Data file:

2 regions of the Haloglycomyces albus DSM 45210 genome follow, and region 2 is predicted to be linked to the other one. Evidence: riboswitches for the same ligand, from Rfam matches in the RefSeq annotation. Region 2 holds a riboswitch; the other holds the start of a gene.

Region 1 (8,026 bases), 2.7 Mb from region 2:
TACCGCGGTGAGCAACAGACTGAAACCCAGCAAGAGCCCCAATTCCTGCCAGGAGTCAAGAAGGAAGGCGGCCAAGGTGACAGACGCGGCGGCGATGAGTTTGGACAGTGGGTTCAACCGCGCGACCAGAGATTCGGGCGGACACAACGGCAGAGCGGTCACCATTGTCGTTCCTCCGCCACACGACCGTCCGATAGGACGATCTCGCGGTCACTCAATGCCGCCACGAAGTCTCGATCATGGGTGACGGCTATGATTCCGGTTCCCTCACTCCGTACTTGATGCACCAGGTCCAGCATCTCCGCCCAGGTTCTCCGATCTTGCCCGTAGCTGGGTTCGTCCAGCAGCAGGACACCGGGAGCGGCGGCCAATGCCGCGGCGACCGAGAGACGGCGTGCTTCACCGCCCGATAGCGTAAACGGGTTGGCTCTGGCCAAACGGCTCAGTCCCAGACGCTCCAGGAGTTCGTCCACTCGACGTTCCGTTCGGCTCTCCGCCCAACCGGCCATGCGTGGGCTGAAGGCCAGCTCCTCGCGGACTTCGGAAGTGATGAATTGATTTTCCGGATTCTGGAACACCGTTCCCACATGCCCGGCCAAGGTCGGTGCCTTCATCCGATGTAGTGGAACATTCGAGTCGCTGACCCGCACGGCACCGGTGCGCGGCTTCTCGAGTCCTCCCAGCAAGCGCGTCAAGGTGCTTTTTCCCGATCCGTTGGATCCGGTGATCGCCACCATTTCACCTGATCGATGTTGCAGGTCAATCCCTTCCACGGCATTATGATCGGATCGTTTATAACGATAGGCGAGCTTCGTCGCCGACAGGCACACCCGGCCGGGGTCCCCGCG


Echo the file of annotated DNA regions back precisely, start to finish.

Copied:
2 regions of the Haloglycomyces albus DSM 45210 genome follow, and region 2 is predicted to be linked to the other one. Evidence: riboswitches for the same ligand, from Rfam matches in the RefSeq annotation. Region 2 holds a riboswitch; the other holds the start of a gene.

Region 1 (8,026 bases), 2.7 Mb from region 2:
TACCGCGGTGAGCAACAGACTGAAACCCAGCAAGAGCCCCAATTCCTGCCAGGAGTCAAGAAGGAAGGCGGCCAAGGTGACAGACGCGGCGGCGATGAGTTTGGACAGTGGGTTCAACCGCGCGACCAGAGATTCGGGCGGACACAACGGCAGAGCGGTCACCATTGTCGTTCCTCCGCCACACGACCGTCCGATAGGACGATCTCGCGGTCACTCAATGCCGCCACGAAGTCTCGATCATGGGTGACGGCTATGATTCCGGTTCCCTCACTCCGTACTTGATGCACCAGGTCCAGCATCTCCGCCCAGGTTCTCCGATCTTGCCCGTAGCTGGGTTCGTCCAGCAGCAGGACACCGGGAGCGGCGGCCAATGCCGCGGCGACCGAGAGACGGCGTGCTTCACCGCCCGATAGCGTAAACGGGTTGGCTCTGGCCAAACGGCTCAGTCCCAGACGCTCCAGGAGTTCGTCCACTCGACGTTCCGTTCGGCTCTCCGCCCAACCGGCCATGCGTGGGCTGAAGGCCAGCTCCTCGCGGACTTCGGAAGTGATGAATTGATTTTCCGGATTCTGGAACACCGTTCCCACATGCCCGGCCAAGGTCGGTGCCTTCATCCGATGTAGTGGAACATTCGAGTCGCTGACCCGCACGGCACCGGTGCGCGGCTTCTCGAGTCCTCCCAGCAAGCGCGTCAAGGTGCTTTTTCCCGATCCGTTGGATCCGGTGATCGCCACCATTTCACCTGATCGATGTTGCAGGTCAATCCCTTCCACGGCATTATGATCGGATCGTTTATAACGATAGGCGAGCTTCGTCGCCGACAGGCACACCCGGCCGGGGTCCCCGCG